The central problem with Afghanistan, as many experts point out, is that there is perhaps no such thing as an Afghan people. Given the nation's long and troubled history of division, it is possible that most Afghanis have never really understood the notion of a nation-state and have little in common other than an imaginary line that defines Afghanistan's international boundary. In addition, neighboring states (read Pakistan) promote ethnic conflict to exert a controlling influence over the ruling Taliban, thereby making matters worse.

The late Ahmed Shah Massoud, former defense minister and head of Afghanistan's ousted government, explained Pakistan's policy in an interview with Newsweek's Antonia Francis earlier this month.

"In order to control Afghanistan effectively, they do not want to control Afghanistan as a [normal] state or a government. Instead the aim is to reduce Afghanistan to a tribal system in which each ethnic group is dependent upon Pakistan. It is again the old method of divide and rule. A good example: it has been a long time since the emergence of the Taliban but they still lack [a regular] army. Pakistan could indeed establish an army for them, but it hasn't. And they have not established any military school, neither in Kandahar nor in Kabul. [Northern Alliance sources claim that up to 40 percent of the Taliban soldiers are Pakistani.]"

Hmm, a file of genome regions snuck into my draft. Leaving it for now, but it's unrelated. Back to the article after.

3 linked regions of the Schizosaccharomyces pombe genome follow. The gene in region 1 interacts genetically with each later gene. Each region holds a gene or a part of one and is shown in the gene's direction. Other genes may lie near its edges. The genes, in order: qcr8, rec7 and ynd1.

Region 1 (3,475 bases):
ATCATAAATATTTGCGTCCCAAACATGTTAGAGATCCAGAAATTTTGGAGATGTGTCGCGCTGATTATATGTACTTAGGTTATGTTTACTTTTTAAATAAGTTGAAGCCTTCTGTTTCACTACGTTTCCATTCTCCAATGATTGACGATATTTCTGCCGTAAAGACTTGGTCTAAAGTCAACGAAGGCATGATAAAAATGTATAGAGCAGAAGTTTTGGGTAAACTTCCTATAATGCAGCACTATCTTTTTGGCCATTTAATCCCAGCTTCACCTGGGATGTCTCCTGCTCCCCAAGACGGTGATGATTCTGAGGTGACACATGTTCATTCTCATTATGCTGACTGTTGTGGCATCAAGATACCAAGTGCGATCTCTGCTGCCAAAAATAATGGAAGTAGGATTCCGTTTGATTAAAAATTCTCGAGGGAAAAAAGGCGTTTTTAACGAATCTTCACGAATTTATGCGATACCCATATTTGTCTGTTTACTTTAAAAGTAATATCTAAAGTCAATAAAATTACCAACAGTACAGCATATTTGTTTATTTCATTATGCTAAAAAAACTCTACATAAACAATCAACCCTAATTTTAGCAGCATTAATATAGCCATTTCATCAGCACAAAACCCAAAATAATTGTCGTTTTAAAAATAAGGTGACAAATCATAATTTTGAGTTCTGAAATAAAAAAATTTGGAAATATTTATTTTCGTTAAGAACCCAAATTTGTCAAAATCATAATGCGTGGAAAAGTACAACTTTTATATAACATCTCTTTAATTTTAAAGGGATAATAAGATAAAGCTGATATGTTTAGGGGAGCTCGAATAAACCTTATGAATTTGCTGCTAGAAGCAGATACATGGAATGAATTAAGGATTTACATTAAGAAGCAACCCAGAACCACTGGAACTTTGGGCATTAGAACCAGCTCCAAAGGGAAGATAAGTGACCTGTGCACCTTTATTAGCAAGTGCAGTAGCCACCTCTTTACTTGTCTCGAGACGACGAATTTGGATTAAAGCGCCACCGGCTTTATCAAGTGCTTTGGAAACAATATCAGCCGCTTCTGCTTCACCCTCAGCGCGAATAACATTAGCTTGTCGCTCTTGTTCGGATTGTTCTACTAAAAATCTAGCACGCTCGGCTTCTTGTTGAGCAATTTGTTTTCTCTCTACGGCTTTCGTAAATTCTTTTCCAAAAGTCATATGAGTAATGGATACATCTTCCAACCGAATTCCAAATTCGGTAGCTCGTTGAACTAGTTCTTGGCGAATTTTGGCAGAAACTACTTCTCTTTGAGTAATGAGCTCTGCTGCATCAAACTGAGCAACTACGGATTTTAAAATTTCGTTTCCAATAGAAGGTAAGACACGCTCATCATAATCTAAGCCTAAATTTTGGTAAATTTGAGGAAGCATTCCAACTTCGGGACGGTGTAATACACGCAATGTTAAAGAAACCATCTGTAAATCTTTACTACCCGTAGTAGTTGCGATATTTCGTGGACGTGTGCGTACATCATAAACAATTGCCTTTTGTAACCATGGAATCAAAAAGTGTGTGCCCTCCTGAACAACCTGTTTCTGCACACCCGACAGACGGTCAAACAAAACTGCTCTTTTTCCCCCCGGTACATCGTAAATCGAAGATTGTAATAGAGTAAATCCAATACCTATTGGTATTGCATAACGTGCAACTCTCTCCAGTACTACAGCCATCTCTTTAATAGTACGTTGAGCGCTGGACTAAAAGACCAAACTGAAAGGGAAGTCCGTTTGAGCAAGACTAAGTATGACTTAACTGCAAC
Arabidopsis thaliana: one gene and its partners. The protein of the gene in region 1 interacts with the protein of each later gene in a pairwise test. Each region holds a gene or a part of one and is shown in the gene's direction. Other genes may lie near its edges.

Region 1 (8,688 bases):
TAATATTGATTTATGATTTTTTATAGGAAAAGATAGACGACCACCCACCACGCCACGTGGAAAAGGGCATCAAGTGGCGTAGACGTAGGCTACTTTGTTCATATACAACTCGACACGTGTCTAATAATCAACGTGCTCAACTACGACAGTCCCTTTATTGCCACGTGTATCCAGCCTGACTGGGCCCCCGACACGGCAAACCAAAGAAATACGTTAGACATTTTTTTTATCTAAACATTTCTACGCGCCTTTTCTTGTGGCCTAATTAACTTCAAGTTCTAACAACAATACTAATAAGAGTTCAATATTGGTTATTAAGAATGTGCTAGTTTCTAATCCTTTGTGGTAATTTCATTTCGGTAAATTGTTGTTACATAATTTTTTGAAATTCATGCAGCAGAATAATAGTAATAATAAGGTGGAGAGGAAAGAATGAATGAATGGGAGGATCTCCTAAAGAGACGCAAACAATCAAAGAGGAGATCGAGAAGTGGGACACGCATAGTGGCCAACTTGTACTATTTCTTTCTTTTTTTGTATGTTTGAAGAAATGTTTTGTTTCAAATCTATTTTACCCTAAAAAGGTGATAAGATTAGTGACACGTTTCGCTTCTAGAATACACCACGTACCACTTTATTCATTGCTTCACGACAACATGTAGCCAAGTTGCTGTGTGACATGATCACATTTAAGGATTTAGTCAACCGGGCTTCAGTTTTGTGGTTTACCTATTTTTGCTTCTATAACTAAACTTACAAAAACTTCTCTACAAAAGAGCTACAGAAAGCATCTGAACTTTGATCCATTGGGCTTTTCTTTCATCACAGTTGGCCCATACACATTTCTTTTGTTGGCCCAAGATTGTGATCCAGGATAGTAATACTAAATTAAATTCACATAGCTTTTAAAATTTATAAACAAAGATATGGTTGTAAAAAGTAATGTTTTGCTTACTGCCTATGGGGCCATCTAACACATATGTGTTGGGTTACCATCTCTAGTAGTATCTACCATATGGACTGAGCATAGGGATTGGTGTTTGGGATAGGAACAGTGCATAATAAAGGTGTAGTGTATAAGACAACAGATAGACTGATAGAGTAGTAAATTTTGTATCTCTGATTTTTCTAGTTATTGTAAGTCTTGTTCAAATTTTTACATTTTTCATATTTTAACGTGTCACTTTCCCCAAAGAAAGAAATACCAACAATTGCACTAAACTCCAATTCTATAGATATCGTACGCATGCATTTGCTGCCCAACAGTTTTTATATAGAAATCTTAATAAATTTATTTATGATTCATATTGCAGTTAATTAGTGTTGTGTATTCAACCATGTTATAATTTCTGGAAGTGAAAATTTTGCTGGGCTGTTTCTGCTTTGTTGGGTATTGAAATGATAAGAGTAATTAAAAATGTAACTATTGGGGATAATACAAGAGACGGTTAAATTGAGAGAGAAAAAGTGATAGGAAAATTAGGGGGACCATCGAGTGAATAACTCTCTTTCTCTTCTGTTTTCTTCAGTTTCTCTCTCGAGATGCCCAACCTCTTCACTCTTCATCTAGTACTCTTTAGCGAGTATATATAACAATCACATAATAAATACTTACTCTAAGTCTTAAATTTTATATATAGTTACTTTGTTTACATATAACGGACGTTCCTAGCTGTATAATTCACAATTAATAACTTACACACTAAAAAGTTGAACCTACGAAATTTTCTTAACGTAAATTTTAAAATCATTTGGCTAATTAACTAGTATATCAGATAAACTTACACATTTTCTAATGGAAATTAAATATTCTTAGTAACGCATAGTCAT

This is Pakistan's idea of "constructive engagement," a policy advocated by Washington before its policy reversal.